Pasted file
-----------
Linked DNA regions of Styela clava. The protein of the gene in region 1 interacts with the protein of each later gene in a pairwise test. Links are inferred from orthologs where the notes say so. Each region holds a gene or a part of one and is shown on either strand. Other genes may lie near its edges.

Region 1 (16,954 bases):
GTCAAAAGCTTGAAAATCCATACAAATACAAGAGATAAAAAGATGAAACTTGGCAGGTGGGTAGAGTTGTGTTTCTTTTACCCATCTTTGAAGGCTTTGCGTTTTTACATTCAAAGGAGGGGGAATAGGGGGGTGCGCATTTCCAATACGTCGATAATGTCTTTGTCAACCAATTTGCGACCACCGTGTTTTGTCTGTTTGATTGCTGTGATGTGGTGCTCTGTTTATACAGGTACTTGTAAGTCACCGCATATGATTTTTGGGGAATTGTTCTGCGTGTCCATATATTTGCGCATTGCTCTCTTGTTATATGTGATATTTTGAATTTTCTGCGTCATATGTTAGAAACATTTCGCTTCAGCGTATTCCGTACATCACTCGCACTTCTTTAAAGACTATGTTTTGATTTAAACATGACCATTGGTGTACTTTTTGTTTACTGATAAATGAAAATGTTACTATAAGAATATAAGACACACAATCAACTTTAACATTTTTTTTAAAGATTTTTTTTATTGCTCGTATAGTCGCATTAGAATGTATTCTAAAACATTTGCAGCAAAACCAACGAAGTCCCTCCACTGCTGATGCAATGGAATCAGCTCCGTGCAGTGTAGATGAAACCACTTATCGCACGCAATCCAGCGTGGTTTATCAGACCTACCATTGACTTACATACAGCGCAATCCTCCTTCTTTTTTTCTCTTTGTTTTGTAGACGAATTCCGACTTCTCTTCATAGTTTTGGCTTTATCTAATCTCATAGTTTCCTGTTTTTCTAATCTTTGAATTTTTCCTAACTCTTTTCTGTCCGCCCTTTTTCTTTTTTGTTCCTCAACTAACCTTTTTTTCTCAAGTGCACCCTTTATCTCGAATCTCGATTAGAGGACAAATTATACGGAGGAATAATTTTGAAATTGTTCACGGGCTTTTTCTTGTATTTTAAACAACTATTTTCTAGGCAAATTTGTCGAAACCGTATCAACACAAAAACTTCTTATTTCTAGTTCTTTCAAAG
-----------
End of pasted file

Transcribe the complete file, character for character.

Linked DNA regions of Styela clava. The protein of the gene in region 1 interacts with the protein of each later gene in a pairwise test. Links are inferred from orthologs where the notes say so. Each region holds a gene or a part of one and is shown on either strand. Other genes may lie near its edges.

Region 1 (16,954 bases):
GTCAAAAGCTTGAAAATCCATACAAATACAAGAGATAAAAAGATGAAACTTGGCAGGTGGGTAGAGTTGTGTTTCTTTTACCCATCTTTGAAGGCTTTGCGTTTTTACATTCAAAGGAGGGGGAATAGGGGGGTGCGCATTTCCAATACGTCGATAATGTCTTTGTCAACCAATTTGCGACCACCGTGTTTTGTCTGTTTGATTGCTGTGATGTGGTGCTCTGTTTATACAGGTACTTGTAAGTCACCGCATATGATTTTTGGGGAATTGTTCTGCGTGTCCATATATTTGCGCATTGCTCTCTTGTTATATGTGATATTTTGAATTTTCTGCGTCATATGTTAGAAACATTTCGCTTCAGCGTATTCCGTACATCACTCGCACTTCTTTAAAGACTATGTTTTGATTTAAACATGACCATTGGTGTACTTTTTGTTTACTGATAAATGAAAATGTTACTATAAGAATATAAGACACACAATCAACTTTAACATTTTTTTTAAAGATTTTTTTTATTGCTCGTATAGTCGCATTAGAATGTATTCTAAAACATTTGCAGCAAAACCAACGAAGTCCCTCCACTGCTGATGCAATGGAATCAGCTCCGTGCAGTGTAGATGAAACCACTTATCGCACGCAATCCAGCGTGGTTTATCAGACCTACCATTGACTTACATACAGCGCAATCCTCCTTCTTTTTTTCTCTTTGTTTTGTAGACGAATTCCGACTTCTCTTCATAGTTTTGGCTTTATCTAATCTCATAGTTTCCTGTTTTTCTAATCTTTGAATTTTTCCTAACTCTTTTCTGTCCGCCCTTTTTCTTTTTTGTTCCTCAACTAACCTTTTTTTCTCAAGTGCACCCTTTATCTCGAATCTCGATTAGAGGACAAATTATACGGAGGAATAATTTTGAAATTGTTCACGGGCTTTTTCTTGTATTTTAAACAACTATTTTCTAGGCAAATTTGTCGAAACCGTATCAACACAAAAACTTCTTATTTCTAGTTCTTTCAAAG